The Swiss Heiress; or The Bride of Destiny — A Tale. Baltimore: Joseph Robinson.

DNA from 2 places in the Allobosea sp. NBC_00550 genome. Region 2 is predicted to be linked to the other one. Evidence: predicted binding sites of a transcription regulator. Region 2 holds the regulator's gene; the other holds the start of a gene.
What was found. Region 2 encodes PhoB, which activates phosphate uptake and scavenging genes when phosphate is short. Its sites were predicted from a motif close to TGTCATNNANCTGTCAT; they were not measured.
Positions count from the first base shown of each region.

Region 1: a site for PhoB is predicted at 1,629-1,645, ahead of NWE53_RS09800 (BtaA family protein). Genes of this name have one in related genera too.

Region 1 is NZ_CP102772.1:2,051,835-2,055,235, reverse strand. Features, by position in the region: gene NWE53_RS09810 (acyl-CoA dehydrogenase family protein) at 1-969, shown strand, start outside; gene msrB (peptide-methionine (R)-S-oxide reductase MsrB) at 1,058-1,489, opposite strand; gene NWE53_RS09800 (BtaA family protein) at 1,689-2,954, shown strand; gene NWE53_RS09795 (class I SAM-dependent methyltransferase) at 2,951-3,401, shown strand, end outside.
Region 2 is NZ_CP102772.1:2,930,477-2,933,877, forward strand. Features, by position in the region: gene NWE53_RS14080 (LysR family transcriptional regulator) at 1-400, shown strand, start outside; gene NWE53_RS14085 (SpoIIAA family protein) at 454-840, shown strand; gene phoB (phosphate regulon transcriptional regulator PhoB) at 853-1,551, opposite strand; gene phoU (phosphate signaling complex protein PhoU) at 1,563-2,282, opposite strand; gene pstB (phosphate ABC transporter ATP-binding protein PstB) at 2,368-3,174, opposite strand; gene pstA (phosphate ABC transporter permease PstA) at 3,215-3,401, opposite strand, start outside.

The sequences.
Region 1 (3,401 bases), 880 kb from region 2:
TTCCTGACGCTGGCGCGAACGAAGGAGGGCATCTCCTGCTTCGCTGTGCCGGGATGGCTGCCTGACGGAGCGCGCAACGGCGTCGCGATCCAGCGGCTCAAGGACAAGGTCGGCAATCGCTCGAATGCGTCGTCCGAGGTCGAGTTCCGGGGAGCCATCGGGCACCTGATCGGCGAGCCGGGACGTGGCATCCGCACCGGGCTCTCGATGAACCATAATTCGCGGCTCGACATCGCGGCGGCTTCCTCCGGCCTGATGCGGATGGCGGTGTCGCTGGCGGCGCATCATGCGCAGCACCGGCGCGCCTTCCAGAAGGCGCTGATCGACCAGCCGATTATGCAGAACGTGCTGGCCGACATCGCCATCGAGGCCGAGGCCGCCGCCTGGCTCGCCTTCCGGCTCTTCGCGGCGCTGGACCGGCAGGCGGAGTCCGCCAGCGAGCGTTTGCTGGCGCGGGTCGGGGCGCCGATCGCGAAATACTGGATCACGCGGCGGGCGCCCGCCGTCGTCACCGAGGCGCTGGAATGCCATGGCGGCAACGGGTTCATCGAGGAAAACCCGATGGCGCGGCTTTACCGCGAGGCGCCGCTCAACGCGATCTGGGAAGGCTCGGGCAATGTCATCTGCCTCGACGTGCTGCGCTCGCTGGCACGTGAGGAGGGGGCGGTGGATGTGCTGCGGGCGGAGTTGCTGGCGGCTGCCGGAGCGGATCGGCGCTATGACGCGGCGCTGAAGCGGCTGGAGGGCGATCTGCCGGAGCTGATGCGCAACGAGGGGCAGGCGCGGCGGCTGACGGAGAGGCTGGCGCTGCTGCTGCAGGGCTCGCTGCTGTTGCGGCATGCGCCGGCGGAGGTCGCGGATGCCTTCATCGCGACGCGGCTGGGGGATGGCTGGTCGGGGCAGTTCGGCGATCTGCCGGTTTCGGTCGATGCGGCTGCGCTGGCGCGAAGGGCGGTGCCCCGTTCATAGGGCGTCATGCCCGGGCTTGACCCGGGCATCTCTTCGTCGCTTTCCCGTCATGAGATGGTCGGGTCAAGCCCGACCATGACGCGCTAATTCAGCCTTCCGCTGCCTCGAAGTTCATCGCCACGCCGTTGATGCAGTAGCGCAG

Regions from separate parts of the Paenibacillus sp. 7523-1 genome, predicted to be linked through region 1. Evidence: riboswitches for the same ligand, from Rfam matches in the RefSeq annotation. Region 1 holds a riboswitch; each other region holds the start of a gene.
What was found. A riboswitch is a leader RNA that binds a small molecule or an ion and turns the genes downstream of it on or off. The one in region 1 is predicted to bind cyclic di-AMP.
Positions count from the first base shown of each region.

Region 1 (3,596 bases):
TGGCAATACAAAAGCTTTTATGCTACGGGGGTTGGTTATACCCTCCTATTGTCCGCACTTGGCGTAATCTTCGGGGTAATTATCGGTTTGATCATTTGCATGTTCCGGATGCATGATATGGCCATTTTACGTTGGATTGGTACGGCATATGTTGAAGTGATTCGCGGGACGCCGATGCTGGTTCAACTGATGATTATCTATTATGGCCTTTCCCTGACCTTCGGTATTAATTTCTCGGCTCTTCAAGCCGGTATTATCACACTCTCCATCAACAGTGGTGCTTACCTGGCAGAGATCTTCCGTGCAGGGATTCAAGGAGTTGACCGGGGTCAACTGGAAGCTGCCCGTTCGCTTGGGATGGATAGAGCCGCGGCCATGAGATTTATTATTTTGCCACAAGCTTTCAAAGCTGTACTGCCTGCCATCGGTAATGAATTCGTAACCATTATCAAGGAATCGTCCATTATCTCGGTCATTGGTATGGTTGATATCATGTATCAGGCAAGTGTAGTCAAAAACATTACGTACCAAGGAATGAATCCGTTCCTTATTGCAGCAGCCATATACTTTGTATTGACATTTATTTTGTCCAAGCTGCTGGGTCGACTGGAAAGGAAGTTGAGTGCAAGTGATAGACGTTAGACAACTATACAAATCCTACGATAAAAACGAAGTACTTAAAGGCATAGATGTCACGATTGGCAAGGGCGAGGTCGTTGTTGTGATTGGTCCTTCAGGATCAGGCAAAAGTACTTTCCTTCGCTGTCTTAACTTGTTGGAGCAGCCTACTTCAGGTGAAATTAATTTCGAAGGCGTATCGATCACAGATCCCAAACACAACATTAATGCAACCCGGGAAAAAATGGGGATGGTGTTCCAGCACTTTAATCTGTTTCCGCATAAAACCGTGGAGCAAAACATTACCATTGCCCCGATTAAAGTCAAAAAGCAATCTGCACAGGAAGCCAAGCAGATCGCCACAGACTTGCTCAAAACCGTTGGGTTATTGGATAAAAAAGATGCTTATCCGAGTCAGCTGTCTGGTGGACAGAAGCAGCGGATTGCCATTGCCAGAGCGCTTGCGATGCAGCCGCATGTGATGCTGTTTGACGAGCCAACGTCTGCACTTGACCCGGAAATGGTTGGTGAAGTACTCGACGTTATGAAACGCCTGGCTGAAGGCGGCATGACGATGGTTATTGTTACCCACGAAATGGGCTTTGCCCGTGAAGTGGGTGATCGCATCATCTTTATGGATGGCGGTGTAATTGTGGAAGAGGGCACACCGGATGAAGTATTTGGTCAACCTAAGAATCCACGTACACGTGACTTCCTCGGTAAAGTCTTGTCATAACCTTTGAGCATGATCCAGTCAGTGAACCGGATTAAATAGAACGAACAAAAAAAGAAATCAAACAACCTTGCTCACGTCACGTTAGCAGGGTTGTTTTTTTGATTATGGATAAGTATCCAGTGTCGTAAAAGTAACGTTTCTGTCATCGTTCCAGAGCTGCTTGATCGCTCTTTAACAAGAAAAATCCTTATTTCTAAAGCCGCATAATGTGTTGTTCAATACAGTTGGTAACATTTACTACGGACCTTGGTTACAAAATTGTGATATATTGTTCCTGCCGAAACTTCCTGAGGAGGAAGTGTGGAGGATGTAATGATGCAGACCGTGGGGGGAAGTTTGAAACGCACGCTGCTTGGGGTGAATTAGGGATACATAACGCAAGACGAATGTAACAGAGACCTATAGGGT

The Swiss Heiress should be read by all who have nothing better to do. We are patient, and having gone through the whole book with the most dogged determination, are now enabled to pronounce it one of the most solemn of farces. Let us see if it be not possible to give some idea of the plot. It is the year 1780, and "the attention of the reader is directed, first, to a Castle whose proud battlements rise amidst the pines and firs of the Swiss mountains, while, at its base, roll the waters of Lake Geneva," and, second, to the sun which is setting somewhat more slowly than usual, because he is "unwilling to terminate the natal day of the young heiress of the Baron de Rheinswald, the wealthy proprietor of Montargis castle, and its beautiful environs." We are thus left to infer — putting the two sentences and circumstances in apposition — that the Montargis Castle where dwells the young heiress of the Baron de Rheinswald, is neither more nor less than the identical castle "with the proud battlements" et cetera, that "rises amid the pines and firs" and so forth, of the "Swiss Mountains and the Lake of Geneva" and all that. However this may be, the Baron de Rheinswald is a "Catholic of high repute" who "early in life marries a lady of great wealth, a member of his own church, actuated by ambition" — that is to say, there was either something or somebody "actuated by ambition," but we shall not say whether it was a lady or a church. The lady (or perhaps now the church) "lived but five years after the union, and at her death earnestly and solemnly implored that her only son might be devoted to the priesthood." The lady, or the church (let us reconcile the difficulty by calling the thing "Mother Church") being thus deceased, the bereaved Baron marries a second wife. She being a protestant however, the high contracting parties sign an instrument by which it is agreed "that the eldest child shall be educated by the mother's direction, a protestant, the second be subject to the father's will and a catholic, and thus alternately with all their children." This, it must be allowed is a contrivance well adapted for effect. Only think of the interesting little creatures all taking it "turn about!" What fights, too, they will have, when breeched, over their prayer-books and bread-and-butter! Our author pauses in horror at anticipated consequences, and takes this excellent opportunity of repeating what "a late writer" (a great friend of his by the bye) says in regard to "chemical combinations" and "opposite properties."